The Carib Indians of Dominica and their rumored cannibalism
By Thomson Fontaine
August 12, 2012 4:52 P.M
Carib Territory, Dominica (TDN) -- British naturalist Symington Grieve who visited Dominica at the turn of the twentieth century wrote: “Dominica….is one of the most delightful and charming countries in the world. It is beautiful in the extreme, and I have heard of those who had travelled the world over in search of health, who only found it, and discovered that life was worth living when they reached a haven on the crown lands of Dominica.”
In this 1905 photo taken by Symington Grieve Carib King Ogis poses with the Carib Queen before their hut.
The famed explorer spent several months on the island in 1905 reporting on its people, fauna, birds, wildlife and history. One of the places he visited was the Carib Reserve where he met King Ogis and his wife the queen of the Carib people.
Grieve reports that the Carib King may have had as long a pedigree as his own King of England, “even although his forebears have been cannibals.”
Another French explorer Jean Baptist Labat (Jesuit priest Père Labat) who lived extensively among the Carib Indians s in the late seventeenth century mentions that although human flesh was not their ordinary food, they ‘boucanned’ or dried the limbs of the warriors they killed in battle and at special feasts these were handed out and gnawed upon.
This often repeated view of the Carib Indians as cannibals have been very much a part of the official history of a people whose descendants are still to be found solely on the island of Dominica.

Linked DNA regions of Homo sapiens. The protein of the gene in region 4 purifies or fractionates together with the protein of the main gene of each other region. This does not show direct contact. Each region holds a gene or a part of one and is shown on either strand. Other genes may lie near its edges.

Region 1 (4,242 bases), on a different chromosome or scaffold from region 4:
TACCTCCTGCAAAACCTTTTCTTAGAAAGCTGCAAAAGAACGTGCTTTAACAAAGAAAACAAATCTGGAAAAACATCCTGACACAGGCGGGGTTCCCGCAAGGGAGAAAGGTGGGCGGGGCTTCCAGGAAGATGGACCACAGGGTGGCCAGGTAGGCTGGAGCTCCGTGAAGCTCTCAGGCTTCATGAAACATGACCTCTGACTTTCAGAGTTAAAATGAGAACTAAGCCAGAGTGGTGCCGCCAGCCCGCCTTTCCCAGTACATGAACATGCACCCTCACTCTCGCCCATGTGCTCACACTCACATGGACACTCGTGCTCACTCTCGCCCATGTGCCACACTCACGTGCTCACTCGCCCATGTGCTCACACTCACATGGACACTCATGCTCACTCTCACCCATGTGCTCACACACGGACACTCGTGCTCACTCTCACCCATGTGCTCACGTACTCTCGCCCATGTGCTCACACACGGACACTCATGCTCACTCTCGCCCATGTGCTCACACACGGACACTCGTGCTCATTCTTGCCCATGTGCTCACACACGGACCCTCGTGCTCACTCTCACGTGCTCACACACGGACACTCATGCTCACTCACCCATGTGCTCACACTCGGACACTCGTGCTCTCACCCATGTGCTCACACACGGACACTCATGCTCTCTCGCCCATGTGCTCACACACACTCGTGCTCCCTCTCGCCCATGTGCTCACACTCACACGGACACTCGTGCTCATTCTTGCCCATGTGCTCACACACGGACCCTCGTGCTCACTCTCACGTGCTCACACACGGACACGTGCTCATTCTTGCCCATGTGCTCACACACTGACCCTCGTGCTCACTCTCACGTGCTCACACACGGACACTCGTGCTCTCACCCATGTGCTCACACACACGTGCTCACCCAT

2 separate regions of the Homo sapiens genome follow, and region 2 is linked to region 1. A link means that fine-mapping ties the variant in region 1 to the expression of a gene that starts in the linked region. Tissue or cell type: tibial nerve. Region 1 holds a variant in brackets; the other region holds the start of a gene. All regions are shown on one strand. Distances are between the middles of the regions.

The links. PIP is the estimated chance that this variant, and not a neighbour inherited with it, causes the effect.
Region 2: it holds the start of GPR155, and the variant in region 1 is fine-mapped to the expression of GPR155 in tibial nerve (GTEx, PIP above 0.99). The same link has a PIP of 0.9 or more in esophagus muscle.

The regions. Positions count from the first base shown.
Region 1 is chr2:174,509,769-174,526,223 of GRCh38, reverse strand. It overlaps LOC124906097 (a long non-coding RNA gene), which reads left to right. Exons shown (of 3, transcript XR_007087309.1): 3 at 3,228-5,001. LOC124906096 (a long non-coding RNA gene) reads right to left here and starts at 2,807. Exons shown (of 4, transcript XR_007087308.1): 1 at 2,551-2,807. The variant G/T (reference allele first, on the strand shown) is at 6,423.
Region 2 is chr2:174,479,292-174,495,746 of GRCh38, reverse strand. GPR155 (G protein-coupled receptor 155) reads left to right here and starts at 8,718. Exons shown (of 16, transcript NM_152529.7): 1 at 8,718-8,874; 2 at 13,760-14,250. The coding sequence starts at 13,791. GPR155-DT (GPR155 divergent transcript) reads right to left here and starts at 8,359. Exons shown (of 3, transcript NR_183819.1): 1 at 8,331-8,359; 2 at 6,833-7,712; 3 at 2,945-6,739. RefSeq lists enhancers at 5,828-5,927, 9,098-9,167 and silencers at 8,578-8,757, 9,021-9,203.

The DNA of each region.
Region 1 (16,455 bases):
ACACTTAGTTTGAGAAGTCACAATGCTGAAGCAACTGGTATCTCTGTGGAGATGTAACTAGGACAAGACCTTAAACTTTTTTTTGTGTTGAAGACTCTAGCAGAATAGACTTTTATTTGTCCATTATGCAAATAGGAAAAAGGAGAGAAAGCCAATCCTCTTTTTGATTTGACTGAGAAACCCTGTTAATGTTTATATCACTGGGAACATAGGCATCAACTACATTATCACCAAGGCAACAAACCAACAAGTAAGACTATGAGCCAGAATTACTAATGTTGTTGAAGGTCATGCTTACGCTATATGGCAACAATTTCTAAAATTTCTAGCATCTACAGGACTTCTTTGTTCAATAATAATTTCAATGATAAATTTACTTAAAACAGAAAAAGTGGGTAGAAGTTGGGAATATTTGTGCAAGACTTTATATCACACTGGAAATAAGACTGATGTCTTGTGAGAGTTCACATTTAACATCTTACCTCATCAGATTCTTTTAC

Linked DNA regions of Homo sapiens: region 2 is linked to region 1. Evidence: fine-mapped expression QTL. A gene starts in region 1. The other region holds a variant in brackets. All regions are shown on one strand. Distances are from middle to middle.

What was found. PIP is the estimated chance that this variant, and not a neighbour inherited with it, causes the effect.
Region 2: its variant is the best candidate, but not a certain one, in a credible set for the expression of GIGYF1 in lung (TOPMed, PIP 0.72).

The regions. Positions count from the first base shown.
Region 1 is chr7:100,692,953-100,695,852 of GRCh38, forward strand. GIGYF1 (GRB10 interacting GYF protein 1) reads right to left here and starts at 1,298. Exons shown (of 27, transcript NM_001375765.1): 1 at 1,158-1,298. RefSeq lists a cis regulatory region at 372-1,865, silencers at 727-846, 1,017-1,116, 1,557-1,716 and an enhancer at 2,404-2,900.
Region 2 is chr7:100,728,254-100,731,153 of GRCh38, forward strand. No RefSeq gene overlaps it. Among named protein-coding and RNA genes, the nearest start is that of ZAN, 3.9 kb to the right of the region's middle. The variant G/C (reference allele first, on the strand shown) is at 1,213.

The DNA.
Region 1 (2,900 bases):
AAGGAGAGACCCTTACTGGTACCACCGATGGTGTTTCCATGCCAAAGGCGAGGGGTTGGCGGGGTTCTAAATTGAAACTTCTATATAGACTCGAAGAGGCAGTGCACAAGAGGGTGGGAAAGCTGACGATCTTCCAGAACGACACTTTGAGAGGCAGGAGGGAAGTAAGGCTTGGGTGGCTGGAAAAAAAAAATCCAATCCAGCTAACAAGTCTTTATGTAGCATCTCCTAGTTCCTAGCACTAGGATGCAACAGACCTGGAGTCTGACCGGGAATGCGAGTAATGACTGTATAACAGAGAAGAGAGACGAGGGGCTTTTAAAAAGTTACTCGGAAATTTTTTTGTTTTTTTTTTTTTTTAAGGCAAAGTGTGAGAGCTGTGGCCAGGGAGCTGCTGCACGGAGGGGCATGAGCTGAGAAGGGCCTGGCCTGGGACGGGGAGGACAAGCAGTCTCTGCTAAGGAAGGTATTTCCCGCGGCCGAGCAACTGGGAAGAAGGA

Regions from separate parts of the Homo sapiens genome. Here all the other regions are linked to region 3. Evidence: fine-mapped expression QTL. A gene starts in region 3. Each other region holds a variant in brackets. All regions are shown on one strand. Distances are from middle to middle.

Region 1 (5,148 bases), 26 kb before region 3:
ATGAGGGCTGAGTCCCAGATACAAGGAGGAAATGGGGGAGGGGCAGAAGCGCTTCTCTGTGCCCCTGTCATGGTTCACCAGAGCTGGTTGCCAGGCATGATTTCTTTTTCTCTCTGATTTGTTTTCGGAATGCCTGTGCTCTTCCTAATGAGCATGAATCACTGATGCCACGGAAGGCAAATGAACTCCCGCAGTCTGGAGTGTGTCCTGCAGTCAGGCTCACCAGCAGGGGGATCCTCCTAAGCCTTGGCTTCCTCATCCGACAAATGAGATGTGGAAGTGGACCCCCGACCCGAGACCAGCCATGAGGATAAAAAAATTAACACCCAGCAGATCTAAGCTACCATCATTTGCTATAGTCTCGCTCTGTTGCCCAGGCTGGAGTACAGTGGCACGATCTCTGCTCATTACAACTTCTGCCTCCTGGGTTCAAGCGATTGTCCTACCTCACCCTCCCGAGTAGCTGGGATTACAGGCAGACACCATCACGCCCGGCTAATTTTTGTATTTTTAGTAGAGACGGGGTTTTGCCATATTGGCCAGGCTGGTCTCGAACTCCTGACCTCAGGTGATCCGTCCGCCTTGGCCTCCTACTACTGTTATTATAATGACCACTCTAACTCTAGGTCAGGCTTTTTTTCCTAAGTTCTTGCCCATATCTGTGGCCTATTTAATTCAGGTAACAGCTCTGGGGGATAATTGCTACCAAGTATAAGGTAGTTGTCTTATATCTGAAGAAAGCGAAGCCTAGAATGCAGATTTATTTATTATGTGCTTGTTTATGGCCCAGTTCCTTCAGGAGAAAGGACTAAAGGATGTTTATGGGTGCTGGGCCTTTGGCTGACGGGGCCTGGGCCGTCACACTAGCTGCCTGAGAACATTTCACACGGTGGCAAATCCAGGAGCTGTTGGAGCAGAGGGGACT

There are those who believe that the seeds for this story were planted as early as Columbus’s first voyage to the Caribbean when he was told by the inhabitants of the island of Hispanoila that there were cannibal islands further South.
On his second voyage he charted a more Southernly course from the Canaries compared to his first voyage and came across La Deasada, Guadeloupe, Marie Galante and Dominica
Others believe that this reputation of eating human flesh was pinned upon the Carib Indians after they refused to surrender to the Europeans on Dominica, but rather used the mountainous interior of the island to maintain their independence for over two hundred years.
Whatever the genesis of this retelling of history it does have some resonance today. When Disney announced that as part of its filming of Pirates of the Caribbean II: Dead Man’s Chest, in Dominica that it would reenact a scene of Carib Indians roasting human flesh over an open fire this led to a storm of local and international protests.
In the end, the scene was edited out of the movie. But, the message was clear. A significant number of people around the world and especially Dominicans simply don’t subscribe to the view that the Carib Indians were cannibals and that they somehow ate their weaker Arawak challengers to oblivion.
What is apparent though is that the people who gave the Caribbean its name and who survive to this day in the beautiful island of Dominica chose self preservation by refusing to give in to the Europeans when their very existence was being threatened.
I suspect that even Grieve who described the Carib descendants as a mild-featured and law abiding people would not disagree with this assertion.
In this first installment of TDN history we take a brief look at some of the more intriguing and fascinating aspects of Dominica’s history.